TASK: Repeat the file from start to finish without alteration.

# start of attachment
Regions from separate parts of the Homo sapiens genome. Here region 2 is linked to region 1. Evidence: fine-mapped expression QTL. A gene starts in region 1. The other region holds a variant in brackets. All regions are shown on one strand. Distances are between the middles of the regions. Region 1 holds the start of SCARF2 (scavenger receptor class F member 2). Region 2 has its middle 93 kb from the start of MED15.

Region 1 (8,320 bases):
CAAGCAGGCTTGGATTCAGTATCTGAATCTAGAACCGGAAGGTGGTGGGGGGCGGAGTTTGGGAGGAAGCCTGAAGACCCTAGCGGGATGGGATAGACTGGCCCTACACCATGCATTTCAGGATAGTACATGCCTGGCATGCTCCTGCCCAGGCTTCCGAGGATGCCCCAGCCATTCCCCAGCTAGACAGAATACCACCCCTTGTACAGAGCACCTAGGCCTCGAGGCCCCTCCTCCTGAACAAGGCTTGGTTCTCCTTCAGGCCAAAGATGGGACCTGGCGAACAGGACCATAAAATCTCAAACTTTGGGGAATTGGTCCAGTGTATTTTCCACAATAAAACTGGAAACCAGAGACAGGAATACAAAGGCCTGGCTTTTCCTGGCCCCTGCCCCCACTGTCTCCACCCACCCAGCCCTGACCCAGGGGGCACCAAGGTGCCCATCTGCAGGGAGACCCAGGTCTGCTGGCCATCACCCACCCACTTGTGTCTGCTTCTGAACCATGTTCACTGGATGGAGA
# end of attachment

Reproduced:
Regions from separate parts of the Homo sapiens genome. Here region 2 is linked to region 1. Evidence: fine-mapped expression QTL. A gene starts in region 1. The other region holds a variant in brackets. All regions are shown on one strand. Distances are between the middles of the regions. Region 1 holds the start of SCARF2 (scavenger receptor class F member 2). Region 2 has its middle 93 kb from the start of MED15.

Region 1 (8,320 bases):
CAAGCAGGCTTGGATTCAGTATCTGAATCTAGAACCGGAAGGTGGTGGGGGGCGGAGTTTGGGAGGAAGCCTGAAGACCCTAGCGGGATGGGATAGACTGGCCCTACACCATGCATTTCAGGATAGTACATGCCTGGCATGCTCCTGCCCAGGCTTCCGAGGATGCCCCAGCCATTCCCCAGCTAGACAGAATACCACCCCTTGTACAGAGCACCTAGGCCTCGAGGCCCCTCCTCCTGAACAAGGCTTGGTTCTCCTTCAGGCCAAAGATGGGACCTGGCGAACAGGACCATAAAATCTCAAACTTTGGGGAATTGGTCCAGTGTATTTTCCACAATAAAACTGGAAACCAGAGACAGGAATACAAAGGCCTGGCTTTTCCTGGCCCCTGCCCCCACTGTCTCCACCCACCCAGCCCTGACCCAGGGGGCACCAAGGTGCCCATCTGCAGGGAGACCCAGGTCTGCTGGCCATCACCCACCCACTTGTGTCTGCTTCTGAACCATGTTCACTGGATGGAGA